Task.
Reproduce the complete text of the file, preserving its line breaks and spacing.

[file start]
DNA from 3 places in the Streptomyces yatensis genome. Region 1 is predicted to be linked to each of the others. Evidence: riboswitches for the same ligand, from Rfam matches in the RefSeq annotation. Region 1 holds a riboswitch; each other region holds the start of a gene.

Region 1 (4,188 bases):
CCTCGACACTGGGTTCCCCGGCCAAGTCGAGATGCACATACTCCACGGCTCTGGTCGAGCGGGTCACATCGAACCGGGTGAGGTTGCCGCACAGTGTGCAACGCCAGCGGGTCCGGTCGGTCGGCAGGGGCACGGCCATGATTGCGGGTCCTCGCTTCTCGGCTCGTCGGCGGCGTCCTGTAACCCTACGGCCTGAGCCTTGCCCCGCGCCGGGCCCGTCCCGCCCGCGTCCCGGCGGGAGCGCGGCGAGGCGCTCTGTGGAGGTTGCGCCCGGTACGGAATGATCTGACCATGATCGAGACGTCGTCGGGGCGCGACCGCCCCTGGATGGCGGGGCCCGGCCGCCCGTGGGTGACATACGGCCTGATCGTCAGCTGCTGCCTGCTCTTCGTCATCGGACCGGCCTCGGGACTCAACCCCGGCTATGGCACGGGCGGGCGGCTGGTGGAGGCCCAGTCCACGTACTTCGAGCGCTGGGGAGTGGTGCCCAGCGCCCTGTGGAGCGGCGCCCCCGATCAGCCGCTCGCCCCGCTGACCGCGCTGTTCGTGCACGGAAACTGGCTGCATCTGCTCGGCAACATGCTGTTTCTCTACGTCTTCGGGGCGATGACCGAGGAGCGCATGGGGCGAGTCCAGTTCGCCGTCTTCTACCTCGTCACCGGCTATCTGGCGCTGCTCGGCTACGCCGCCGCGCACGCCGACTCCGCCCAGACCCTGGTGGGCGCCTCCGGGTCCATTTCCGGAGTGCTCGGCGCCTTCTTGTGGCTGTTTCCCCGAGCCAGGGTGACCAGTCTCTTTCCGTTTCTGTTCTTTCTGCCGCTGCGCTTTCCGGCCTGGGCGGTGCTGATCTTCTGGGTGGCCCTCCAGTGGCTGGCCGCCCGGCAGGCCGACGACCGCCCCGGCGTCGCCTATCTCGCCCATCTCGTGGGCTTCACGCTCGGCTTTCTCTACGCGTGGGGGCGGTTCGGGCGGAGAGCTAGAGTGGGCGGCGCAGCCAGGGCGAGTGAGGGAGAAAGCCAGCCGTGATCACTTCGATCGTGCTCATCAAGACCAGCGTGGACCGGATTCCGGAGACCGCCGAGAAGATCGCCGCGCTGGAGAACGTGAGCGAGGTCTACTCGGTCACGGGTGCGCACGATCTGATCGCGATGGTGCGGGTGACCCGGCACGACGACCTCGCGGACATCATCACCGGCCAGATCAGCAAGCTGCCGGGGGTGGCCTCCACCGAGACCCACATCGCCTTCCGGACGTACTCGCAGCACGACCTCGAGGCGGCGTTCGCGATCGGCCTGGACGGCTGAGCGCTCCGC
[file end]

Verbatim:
DNA from 3 places in the Streptomyces yatensis genome. Region 1 is predicted to be linked to each of the others. Evidence: riboswitches for the same ligand, from Rfam matches in the RefSeq annotation. Region 1 holds a riboswitch; each other region holds the start of a gene.

Region 1 (4,188 bases):
CCTCGACACTGGGTTCCCCGGCCAAGTCGAGATGCACATACTCCACGGCTCTGGTCGAGCGGGTCACATCGAACCGGGTGAGGTTGCCGCACAGTGTGCAACGCCAGCGGGTCCGGTCGGTCGGCAGGGGCACGGCCATGATTGCGGGTCCTCGCTTCTCGGCTCGTCGGCGGCGTCCTGTAACCCTACGGCCTGAGCCTTGCCCCGCGCCGGGCCCGTCCCGCCCGCGTCCCGGCGGGAGCGCGGCGAGGCGCTCTGTGGAGGTTGCGCCCGGTACGGAATGATCTGACCATGATCGAGACGTCGTCGGGGCGCGACCGCCCCTGGATGGCGGGGCCCGGCCGCCCGTGGGTGACATACGGCCTGATCGTCAGCTGCTGCCTGCTCTTCGTCATCGGACCGGCCTCGGGACTCAACCCCGGCTATGGCACGGGCGGGCGGCTGGTGGAGGCCCAGTCCACGTACTTCGAGCGCTGGGGAGTGGTGCCCAGCGCCCTGTGGAGCGGCGCCCCCGATCAGCCGCTCGCCCCGCTGACCGCGCTGTTCGTGCACGGAAACTGGCTGCATCTGCTCGGCAACATGCTGTTTCTCTACGTCTTCGGGGCGATGACCGAGGAGCGCATGGGGCGAGTCCAGTTCGCCGTCTTCTACCTCGTCACCGGCTATCTGGCGCTGCTCGGCTACGCCGCCGCGCACGCCGACTCCGCCCAGACCCTGGTGGGCGCCTCCGGGTCCATTTCCGGAGTGCTCGGCGCCTTCTTGTGGCTGTTTCCCCGAGCCAGGGTGACCAGTCTCTTTCCGTTTCTGTTCTTTCTGCCGCTGCGCTTTCCGGCCTGGGCGGTGCTGATCTTCTGGGTGGCCCTCCAGTGGCTGGCCGCCCGGCAGGCCGACGACCGCCCCGGCGTCGCCTATCTCGCCCATCTCGTGGGCTTCACGCTCGGCTTTCTCTACGCGTGGGGGCGGTTCGGGCGGAGAGCTAGAGTGGGCGGCGCAGCCAGGGCGAGTGAGGGAGAAAGCCAGCCGTGATCACTTCGATCGTGCTCATCAAGACCAGCGTGGACCGGATTCCGGAGACCGCCGAGAAGATCGCCGCGCTGGAGAACGTGAGCGAGGTCTACTCGGTCACGGGTGCGCACGATCTGATCGCGATGGTGCGGGTGACCCGGCACGACGACCTCGCGGACATCATCACCGGCCAGATCAGCAAGCTGCCGGGGGTGGCCTCCACCGAGACCCACATCGCCTTCCGGACGTACTCGCAGCACGACCTCGAGGCGGCGTTCGCGATCGGCCTGGACGGCTGAGCGCTCCGC